The Ego - The Boastful Voice that Drowns Out Humility - Exploring your mind - Deepstash
The Ego - The Boastful Voice that Drowns Out Humility - Exploring your mind

The Ego - The Boastful Voice that Drowns Out Humility - Exploring your mind


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The Ego - The Boastful Voice that Drowns Out Humility - Exploring your mind

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The concept of the ego, a term that comes from the Latin word for “I”, is one of the aspects of personality that people talk about the most . The most common definition of ego is haughtiness or arrogance, a self-image. That being said, it’s still just another mental construct, an identity that you build with your internal factory that’s churning out ideas, experiences, emotions, and needs.

Your authentic self lies behind the artifice of self, behind the external mask.


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In his book, The Critique of Judgment, Immanuel Kant explained that the ego collects every construct and mental representation that the individual carries out. Jean Paul-Sartre , for his part, had a very similar conception of the ego.


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Sigmund Freud, the father of psychoanalysis believed that human beings are subjected to three counter-opposing forces that determine how they act and respond to the world. These forces are the ego, the id, and the super id.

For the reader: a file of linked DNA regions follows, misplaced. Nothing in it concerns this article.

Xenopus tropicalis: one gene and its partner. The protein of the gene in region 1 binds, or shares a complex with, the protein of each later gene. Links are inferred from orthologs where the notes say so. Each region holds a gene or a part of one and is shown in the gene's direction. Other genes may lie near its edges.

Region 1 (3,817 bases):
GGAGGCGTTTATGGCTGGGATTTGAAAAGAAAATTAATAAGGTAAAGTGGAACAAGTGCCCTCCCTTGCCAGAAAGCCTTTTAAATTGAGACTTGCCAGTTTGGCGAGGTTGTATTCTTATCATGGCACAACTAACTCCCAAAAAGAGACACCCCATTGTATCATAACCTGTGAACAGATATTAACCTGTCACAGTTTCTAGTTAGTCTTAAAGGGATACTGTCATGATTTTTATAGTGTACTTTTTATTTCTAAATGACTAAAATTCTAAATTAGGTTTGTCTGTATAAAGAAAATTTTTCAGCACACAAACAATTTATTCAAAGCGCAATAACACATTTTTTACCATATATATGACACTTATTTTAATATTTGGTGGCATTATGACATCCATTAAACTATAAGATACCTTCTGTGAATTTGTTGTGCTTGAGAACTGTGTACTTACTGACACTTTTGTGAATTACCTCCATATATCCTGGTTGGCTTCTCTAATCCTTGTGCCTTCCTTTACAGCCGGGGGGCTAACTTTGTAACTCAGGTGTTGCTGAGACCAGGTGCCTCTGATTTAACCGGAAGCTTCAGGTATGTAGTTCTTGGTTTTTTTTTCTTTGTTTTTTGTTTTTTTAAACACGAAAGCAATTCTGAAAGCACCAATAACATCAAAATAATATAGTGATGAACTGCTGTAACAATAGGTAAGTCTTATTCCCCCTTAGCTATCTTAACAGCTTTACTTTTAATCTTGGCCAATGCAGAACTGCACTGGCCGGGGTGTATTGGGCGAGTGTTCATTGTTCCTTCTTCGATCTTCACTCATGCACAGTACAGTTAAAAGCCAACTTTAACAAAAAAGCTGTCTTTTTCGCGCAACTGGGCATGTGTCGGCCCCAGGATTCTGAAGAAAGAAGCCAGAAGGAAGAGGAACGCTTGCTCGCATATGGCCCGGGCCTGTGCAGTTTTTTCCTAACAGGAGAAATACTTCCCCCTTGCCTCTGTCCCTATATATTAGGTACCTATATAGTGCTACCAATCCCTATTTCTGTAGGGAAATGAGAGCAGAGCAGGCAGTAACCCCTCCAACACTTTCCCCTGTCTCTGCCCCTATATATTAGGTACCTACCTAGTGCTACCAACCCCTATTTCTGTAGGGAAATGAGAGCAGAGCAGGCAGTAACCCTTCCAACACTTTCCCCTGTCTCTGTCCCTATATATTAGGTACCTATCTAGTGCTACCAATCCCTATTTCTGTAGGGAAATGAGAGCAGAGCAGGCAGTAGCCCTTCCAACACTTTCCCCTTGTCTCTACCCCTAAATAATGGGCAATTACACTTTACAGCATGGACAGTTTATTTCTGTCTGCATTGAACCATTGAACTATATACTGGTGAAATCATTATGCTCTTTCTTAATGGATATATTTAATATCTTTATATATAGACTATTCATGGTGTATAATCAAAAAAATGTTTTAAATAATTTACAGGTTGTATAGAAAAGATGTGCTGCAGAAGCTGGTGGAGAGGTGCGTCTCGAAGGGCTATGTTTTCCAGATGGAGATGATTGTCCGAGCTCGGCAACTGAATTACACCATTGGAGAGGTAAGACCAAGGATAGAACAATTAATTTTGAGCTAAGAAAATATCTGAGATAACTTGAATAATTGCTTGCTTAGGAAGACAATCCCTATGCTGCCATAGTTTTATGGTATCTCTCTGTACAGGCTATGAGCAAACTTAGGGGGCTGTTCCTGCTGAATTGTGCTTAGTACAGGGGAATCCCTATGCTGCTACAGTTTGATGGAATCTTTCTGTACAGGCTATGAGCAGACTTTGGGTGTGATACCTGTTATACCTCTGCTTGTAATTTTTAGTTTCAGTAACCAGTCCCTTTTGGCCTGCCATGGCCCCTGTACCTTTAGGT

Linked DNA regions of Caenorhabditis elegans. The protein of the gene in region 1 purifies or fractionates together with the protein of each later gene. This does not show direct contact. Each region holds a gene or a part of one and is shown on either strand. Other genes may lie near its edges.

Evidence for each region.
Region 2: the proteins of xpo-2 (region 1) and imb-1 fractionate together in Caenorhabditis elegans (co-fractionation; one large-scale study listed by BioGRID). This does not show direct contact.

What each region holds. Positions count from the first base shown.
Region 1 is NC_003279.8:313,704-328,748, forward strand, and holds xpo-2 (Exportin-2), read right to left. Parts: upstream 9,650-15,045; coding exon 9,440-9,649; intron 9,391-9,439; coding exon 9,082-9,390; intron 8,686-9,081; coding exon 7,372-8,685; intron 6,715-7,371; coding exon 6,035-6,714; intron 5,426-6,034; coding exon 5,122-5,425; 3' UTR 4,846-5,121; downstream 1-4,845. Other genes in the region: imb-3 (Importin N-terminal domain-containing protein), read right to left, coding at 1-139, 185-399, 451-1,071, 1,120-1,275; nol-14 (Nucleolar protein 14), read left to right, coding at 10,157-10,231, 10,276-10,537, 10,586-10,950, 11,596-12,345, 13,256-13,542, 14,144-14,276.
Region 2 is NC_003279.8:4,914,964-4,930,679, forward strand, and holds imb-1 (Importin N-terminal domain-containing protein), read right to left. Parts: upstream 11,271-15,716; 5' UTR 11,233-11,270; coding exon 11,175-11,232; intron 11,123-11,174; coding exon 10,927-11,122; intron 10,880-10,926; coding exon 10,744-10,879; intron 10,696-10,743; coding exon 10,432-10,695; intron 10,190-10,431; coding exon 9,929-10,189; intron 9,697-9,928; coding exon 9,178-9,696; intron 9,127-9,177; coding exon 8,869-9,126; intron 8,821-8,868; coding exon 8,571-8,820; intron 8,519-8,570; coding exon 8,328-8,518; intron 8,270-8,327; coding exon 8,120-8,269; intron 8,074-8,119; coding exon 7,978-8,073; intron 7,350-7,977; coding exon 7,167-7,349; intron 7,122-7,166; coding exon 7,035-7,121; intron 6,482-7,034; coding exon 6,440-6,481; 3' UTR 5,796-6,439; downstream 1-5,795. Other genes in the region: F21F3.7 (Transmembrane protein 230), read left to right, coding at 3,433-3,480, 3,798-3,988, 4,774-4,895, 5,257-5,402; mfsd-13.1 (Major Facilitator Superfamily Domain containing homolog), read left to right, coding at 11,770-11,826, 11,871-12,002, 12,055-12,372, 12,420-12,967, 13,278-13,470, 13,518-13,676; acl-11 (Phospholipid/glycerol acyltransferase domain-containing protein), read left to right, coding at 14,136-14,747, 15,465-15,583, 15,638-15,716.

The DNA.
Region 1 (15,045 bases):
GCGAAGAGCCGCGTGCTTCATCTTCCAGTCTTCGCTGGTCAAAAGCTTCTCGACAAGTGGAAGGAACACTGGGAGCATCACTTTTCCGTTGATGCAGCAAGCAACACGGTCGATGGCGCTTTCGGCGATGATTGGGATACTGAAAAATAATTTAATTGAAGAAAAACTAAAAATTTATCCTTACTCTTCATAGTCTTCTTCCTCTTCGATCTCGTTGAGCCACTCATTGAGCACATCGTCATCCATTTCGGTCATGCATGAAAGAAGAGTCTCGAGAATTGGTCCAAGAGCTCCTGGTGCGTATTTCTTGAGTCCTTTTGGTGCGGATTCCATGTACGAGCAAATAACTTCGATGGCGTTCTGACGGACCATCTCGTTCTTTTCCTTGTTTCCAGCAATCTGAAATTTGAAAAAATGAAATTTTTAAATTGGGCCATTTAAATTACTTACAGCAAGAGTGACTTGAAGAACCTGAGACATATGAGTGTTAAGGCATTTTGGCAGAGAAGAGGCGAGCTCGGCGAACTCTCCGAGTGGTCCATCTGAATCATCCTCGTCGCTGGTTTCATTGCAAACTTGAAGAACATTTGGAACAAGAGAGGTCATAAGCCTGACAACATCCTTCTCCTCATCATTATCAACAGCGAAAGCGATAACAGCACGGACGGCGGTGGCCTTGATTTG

Freud argued that the ego is the representation you make of the world around you. Likewise, it’s the entity that tries to control your impulses and basic instincts. It tries to satisfy your desires in a socially-acceptable way.


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  • Buddhists believe that the ego is an incorrect conception of the self. It comes to you at birth and integrates your image, identity, nationality, passions, culture, education, and beliefs. We become attached to these processes, they hide your authenticity.
  • The ego is a false identity that brings suffering because it subjects you to whatever you lack.
  • Eckhart Tolle believed that people are overly attached to their thoughts, fears, needs, and desires. He believes that the ego causes suffering.


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The ego from a psychological perspective

The psychological construct that is the ego is a part of you that you’ve built to move around in the social world. This means that it’s possible to have a healthy ego.

The opposite, then, is also true. You might be co-existing with a psychological entity that’s desperately trying to feed off the external world, desperately seeing recognition and attention.


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This makes you feel as if you’re constantly lacking something. This reflects a mind obsessed with knowing what others think. This is the kind of gaze that looks out into the world with fear. It’s being afraid to fail, not being loved, disappointing your parents, and having fewer money than others, etc.

Those masks, as we mentioned earlier, protect your inner weaknesses. A sick ego is the reflection of low self-esteem, of someone who hasn’t worked on their own identity.


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The ego isn't either good or bad. It's part of you, a subjective concept that you build yourself.

  • It helps you understand that everyone deserves respect and that satisfaction stems from tolerance and self-care.
  • Balance comes from good self-esteem. It helps you recognize the value of life and give it meaning.
  • When you find inner meaning, any external sense that you’re missing something will disappear. That’s where the true well-being revolution begins.


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